Joan Rivers: A Piece of Work
Can’t rave enough about the Joan Rivers doc, Joan Rivers: A Piece of Work. It’s a truly revealing portrait of an artist at work. Honest, riveting, enervating, hysterical, and brutal, Rivers gives us a behind-the-scenes look at her life during a trying year. She’s 75, her career is on the downside, yet she keeps hustling. Why can’t she slow down? Why doesn’t she rest on her laurels? Why does she continue to subject herself to the trials and tribulations of the artist’s life when she’s 75? The film does a great job getting to the core of what makes Joan tick and why she’s so driven. The film deftly mixes the modern day neurosis with a look back at her seminal career, so those looking for a historical overview will not be disappointed. What’s most rewarding are the bits from her current show. Rivers is still side-splittingly hysterical. Sharp tongued, she remains current. She’s not hauling out material from 1979. She keeps it fresh and au courant. Go see this now.
Just Kids by Patti Smith
This book is awesome. It's inspiring and romantic. This is the kind of book you read when you’re fourteen that makes you want to be an artist. Smith beautifully recounts her years with Robert Mapplethorpe. Smith and Mapplethorpe are each other’s muses. They commit to a life of art and to each other. The book traces their time together, from nobodies who intensely believe in each other and what they each have to offer the world, to recognized artists. Mapplethorpe moves from collage to photography, looking to enter the Factory world and move beyond it. Smith does an amazing job tracing Mapplethorpe’s development as an artist and as a person grappling with his sexuality. She brings keen observations to his work and process and shines light on the beauty of Mapplethorpe’s “challenging” oeuvre. For her part, Smith has her beloved poetry. Watching her find a way to meld her love of Rimbaud with her love of rock and roll is truly fascinating. Over the course of the book you see the two find themselves, find their voice, and find a direction. Through it all, they have an unwavering commitment to each other, to push each other, to prod each other, to make sure their gifts find a place in the world. A beautiful story, beautifully written. Go Patti Smith.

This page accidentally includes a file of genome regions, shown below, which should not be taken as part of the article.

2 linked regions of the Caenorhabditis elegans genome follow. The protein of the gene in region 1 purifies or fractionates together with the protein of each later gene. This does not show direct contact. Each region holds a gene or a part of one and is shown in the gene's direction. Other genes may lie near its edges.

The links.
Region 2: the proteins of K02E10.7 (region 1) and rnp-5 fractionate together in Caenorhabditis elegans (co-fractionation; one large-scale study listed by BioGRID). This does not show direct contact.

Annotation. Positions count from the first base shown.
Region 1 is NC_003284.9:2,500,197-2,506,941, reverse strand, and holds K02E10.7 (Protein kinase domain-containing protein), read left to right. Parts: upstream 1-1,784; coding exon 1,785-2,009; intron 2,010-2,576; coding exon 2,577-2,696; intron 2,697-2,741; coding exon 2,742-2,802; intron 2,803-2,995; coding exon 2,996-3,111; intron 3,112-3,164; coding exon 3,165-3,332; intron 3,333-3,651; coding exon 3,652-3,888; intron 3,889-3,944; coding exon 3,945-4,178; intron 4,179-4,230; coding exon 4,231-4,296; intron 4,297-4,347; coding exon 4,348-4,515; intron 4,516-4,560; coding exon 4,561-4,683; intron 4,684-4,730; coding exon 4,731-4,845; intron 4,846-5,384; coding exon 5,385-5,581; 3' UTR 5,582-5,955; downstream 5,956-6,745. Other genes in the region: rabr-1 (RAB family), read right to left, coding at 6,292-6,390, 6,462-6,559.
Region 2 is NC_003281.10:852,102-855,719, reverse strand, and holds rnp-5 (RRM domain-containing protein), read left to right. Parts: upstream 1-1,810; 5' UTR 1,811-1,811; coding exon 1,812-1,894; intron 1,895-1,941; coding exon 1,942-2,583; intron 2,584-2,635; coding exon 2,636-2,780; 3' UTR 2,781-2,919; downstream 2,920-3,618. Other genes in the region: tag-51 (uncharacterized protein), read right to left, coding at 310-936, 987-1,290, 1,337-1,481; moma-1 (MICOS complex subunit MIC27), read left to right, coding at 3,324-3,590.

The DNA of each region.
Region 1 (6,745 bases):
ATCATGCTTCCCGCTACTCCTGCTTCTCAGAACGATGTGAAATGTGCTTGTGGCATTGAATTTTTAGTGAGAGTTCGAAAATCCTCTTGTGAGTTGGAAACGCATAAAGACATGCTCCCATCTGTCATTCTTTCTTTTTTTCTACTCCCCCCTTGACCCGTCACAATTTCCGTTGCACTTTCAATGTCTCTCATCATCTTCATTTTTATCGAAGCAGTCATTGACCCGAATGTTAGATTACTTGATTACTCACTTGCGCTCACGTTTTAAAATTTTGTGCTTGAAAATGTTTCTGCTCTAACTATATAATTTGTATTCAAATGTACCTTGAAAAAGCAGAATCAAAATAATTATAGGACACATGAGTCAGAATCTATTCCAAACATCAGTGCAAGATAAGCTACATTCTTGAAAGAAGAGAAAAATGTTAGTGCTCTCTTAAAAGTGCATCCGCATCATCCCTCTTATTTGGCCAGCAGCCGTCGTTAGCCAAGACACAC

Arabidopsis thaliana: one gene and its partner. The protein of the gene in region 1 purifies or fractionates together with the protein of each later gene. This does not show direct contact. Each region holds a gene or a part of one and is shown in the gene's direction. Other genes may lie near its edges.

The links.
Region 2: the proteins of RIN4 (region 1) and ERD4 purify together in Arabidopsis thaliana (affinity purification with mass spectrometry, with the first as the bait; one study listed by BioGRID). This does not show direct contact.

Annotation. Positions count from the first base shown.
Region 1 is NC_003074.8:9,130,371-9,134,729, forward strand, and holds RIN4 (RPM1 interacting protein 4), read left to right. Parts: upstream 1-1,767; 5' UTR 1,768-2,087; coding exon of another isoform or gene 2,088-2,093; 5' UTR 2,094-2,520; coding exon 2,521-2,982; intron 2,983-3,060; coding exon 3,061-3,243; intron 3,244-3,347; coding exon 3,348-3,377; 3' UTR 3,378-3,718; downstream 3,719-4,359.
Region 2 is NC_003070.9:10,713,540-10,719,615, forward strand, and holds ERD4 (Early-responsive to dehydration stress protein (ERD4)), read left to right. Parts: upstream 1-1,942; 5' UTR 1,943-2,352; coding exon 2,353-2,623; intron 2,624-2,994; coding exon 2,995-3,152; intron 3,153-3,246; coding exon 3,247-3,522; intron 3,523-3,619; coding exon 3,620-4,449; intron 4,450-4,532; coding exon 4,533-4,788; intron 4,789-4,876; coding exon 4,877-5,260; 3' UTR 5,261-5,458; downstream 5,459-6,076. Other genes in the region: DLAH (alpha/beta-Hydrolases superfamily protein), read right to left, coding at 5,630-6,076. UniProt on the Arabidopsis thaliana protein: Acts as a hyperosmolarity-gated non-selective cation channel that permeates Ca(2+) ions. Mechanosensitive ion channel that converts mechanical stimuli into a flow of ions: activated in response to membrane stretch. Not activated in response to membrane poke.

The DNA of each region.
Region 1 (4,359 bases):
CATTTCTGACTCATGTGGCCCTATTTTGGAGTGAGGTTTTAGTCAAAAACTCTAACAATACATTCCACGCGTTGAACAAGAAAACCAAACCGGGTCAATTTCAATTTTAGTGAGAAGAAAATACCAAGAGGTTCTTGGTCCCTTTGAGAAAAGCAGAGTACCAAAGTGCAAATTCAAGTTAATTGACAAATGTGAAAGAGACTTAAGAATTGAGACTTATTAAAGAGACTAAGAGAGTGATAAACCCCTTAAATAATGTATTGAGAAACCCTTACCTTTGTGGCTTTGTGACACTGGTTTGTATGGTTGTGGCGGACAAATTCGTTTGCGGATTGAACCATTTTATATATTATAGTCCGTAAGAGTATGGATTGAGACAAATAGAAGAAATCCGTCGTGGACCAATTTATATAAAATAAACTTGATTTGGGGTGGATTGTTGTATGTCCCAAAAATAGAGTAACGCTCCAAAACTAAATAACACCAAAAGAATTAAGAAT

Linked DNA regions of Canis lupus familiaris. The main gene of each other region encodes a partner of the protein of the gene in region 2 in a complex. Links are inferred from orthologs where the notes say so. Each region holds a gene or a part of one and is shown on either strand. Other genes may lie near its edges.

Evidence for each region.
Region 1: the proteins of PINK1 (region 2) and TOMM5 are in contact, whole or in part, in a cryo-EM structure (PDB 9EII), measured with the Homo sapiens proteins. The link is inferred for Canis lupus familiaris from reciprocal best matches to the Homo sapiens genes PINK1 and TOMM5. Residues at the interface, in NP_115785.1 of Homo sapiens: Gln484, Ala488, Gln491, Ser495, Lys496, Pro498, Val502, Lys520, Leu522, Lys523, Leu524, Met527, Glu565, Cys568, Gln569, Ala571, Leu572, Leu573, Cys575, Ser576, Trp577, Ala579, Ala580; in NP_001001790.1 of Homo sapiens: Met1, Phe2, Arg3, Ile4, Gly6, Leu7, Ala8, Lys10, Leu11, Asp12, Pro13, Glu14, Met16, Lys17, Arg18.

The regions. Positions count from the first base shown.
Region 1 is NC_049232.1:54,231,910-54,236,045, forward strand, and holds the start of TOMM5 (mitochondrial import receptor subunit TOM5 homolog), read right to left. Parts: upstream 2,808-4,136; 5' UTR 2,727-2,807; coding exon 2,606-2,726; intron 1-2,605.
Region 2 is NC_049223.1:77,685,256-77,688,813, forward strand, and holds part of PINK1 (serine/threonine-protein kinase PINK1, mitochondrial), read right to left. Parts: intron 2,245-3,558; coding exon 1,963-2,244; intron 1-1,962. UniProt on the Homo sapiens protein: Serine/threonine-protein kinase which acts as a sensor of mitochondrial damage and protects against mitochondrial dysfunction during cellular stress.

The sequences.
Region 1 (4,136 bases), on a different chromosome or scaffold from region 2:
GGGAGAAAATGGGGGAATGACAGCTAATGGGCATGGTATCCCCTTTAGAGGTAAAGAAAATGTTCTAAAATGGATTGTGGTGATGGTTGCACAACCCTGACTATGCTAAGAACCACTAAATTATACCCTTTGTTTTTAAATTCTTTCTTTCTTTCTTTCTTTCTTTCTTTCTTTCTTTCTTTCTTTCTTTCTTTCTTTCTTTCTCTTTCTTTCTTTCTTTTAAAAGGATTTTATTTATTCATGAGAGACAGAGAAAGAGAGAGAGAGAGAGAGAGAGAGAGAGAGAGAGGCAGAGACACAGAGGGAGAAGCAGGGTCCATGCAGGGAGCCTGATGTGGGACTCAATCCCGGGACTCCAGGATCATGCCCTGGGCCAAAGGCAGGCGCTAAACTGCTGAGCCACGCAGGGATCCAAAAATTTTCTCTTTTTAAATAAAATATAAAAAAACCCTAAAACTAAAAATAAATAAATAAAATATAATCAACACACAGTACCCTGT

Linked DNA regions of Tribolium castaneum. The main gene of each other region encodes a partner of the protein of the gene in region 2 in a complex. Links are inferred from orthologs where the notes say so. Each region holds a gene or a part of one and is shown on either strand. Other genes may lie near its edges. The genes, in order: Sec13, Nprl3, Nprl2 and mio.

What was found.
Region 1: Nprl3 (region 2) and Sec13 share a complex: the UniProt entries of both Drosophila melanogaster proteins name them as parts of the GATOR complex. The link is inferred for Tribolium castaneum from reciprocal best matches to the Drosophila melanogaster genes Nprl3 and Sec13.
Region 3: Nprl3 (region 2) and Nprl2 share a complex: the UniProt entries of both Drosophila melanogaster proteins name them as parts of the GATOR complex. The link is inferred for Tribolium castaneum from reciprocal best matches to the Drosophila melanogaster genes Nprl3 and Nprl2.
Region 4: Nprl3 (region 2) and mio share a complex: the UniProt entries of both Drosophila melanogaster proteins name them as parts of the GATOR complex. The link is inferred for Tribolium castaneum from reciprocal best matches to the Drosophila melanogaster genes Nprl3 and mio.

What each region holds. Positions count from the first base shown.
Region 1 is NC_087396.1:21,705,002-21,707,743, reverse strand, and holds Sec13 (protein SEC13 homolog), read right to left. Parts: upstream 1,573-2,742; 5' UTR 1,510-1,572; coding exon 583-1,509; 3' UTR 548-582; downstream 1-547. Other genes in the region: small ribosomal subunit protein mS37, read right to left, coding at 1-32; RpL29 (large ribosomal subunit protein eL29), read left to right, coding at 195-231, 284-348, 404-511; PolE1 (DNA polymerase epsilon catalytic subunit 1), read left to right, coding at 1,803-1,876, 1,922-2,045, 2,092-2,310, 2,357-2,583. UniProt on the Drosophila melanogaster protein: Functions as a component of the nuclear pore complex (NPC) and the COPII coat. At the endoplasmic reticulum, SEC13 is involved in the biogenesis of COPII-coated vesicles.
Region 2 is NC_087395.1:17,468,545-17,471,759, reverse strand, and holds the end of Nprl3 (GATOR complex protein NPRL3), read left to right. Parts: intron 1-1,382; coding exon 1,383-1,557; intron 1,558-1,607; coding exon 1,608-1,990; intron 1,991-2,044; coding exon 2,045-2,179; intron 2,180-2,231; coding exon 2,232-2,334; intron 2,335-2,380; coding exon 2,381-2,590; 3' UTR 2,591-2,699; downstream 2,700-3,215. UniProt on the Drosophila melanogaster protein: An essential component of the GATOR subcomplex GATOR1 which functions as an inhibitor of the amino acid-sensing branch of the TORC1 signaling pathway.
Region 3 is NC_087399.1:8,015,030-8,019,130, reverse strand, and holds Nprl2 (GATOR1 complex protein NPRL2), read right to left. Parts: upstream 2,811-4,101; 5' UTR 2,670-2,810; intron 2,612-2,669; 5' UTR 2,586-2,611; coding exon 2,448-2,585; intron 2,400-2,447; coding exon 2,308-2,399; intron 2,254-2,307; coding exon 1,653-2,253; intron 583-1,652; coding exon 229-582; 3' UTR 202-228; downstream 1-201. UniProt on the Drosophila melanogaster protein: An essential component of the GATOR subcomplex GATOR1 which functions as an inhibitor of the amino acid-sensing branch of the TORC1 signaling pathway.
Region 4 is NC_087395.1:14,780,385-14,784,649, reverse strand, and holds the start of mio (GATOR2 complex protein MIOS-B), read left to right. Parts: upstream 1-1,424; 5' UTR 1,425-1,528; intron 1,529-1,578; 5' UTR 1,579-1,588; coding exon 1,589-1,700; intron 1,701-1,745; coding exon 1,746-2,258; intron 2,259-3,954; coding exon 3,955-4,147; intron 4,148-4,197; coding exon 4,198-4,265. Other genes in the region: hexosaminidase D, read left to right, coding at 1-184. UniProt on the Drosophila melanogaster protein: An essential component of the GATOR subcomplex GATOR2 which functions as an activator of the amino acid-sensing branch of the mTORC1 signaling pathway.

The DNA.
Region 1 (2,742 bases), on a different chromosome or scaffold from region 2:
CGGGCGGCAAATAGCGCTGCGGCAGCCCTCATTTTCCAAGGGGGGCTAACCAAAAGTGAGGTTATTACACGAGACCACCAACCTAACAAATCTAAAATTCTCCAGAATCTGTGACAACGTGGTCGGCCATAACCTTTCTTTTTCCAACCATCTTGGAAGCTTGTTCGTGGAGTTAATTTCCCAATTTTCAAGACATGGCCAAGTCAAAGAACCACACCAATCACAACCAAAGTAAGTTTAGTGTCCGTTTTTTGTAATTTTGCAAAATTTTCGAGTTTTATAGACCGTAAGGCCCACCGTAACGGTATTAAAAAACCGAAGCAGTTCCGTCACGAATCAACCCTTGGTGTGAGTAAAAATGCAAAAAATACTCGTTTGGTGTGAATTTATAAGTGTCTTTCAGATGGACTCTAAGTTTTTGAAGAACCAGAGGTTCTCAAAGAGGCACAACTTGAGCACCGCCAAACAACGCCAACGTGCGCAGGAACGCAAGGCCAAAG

Sharon Jones and The Dap Kings live at The Warfield, June 2010
It’s a party. It’s a throw down. Sharon Jones is on fire. The hardest working woman in showbiz. A non-stop, soul-shaking juggernaut. The band bills it as a soul revue, and they are not wrong. This is the second time I’ve seen Jones and she delivers full marks. Jones is a dynamo, bringing it full on for nearly two hours. Just goes to show, you don’t need to be young to know how to rock.